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Comparing methods to estimate incremental inpatient costs and length of stay due to methicillin-resistant Staphylococcus aureus in Alberta, Canada

Authors
  • Kirwin, Erin1
  • Varughese, Marie1
  • Waldner, David2
  • Simmonds, Kimberley1, 3, 4
  • Joffe, A. Mark2, 5
  • Smith, Stephanie2
  • 1 Alberta Ministry of Health, Edmonton, Alberta, Canada , Edmonton (Canada)
  • 2 University of Alberta, Department of Medicine, Edmonton, Alberta, Canada , Edmonton (Canada)
  • 3 University of Alberta, School of Public Health, Edmonton, Alberta, Canada , Edmonton (Canada)
  • 4 University of Calgary, Department of Community Health Sciences, Calgary, Alberta, Canada , Calgary (Canada)
  • 5 Alberta Health Services, Edmonton, Alberta, Canada , Edmonton (Canada)
Type
Published Article
Journal
BMC Health Services Research
Publisher
Springer (Biomed Central Ltd.)
Publication Date
Oct 24, 2019
Volume
19
Issue
1
Identifiers
DOI: 10.1186/s12913-019-4578-z
Source
Springer Nature
Keywords
License
Green

Abstract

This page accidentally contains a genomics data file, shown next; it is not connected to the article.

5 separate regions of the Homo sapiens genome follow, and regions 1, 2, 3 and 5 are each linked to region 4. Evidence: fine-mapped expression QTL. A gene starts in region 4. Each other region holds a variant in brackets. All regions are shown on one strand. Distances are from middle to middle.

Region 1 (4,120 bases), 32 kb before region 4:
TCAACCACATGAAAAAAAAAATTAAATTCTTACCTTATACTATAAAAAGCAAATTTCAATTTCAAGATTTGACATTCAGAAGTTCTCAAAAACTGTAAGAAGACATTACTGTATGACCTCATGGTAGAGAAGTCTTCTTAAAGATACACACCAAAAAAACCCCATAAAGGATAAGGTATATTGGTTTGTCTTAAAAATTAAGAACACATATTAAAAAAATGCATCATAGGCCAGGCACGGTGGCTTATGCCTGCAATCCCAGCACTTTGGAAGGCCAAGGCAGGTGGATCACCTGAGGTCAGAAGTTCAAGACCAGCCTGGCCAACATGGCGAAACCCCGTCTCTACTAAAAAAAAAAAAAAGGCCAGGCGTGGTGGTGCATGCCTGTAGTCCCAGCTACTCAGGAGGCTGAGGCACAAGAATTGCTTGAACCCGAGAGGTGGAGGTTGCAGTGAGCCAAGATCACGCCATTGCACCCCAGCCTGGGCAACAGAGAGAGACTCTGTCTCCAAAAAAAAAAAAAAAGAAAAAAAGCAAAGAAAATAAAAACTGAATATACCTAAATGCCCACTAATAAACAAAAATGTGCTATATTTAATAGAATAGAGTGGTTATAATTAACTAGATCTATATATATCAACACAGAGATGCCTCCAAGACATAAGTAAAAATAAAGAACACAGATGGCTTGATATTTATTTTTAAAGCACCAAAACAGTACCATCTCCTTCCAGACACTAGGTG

BackgroundMethicillin-resistant Staphylococcus aureus (MRSA) is an opportunistic bacterial organism resistant to first line antibiotics. Acquisition of MRSA is often classified as either healthcare-associated or community-acquired. It has been shown that both healthcare-associated and community-acquired infections contribute to the spread of MRSA within healthcare facilities. The objective of this study was to estimate the incremental inpatient cost and length of stay for individuals colonized or infected with MRSA. Common analytical methods were compared to ensure the quality of the estimate generated. This study was performed at Alberta Ministry of Health (Edmonton, Alberta), with access to clinical MRSA data collected at two Edmonton hospitals, and ministerial administrative data holdings.MethodsA retrospective cohort study of patients with MRSA was identified using a provincial infection prevention and control database. A coarsened exact matching algorithm, and two regression models (semilogarithmic ordinary least squares model and log linked generalized linear model) were evaluated. A MRSA-free cohort from the same facilities and care units was identified for the matched method; all records were used for the regression models. Records span from January 1, 2011 to December 31, 2015, for individuals 18 or older at discharge.ResultsOf the models evaluated, the generalized linear model was found to perform the best. Based on this model, the incremental inpatient costs associated with hospital-acquired cases were the most costly at $31,686 (14,169 – 60,158) and $47,016 (23,125 – 86,332) for colonization and infection, respectively. Community-acquired MRSA cases also represent a significant burden, with incremental inpatient costs of $7397 (2924 – 13,180) and $14,847 (8445 – 23,207) for colonization and infection, respectively. All costs are adjusted to 2016 Canadian dollars. Incremental length of stay followed a similar pattern, where hospital-acquired infections had the longest incremental stays of 35.2 (16.3–69.5) days and community-acquired colonization had the shortest incremental stays of 3.0 (0.6–6.3) days.ConclusionsMRSA, and in particular, hospital-acquired MRSA, places a significant but preventable cost burden on the Alberta healthcare system. Estimates of cost and length of stay varied by the method of analysis and source of infection, highlighting the importance of selecting the most appropriate method.

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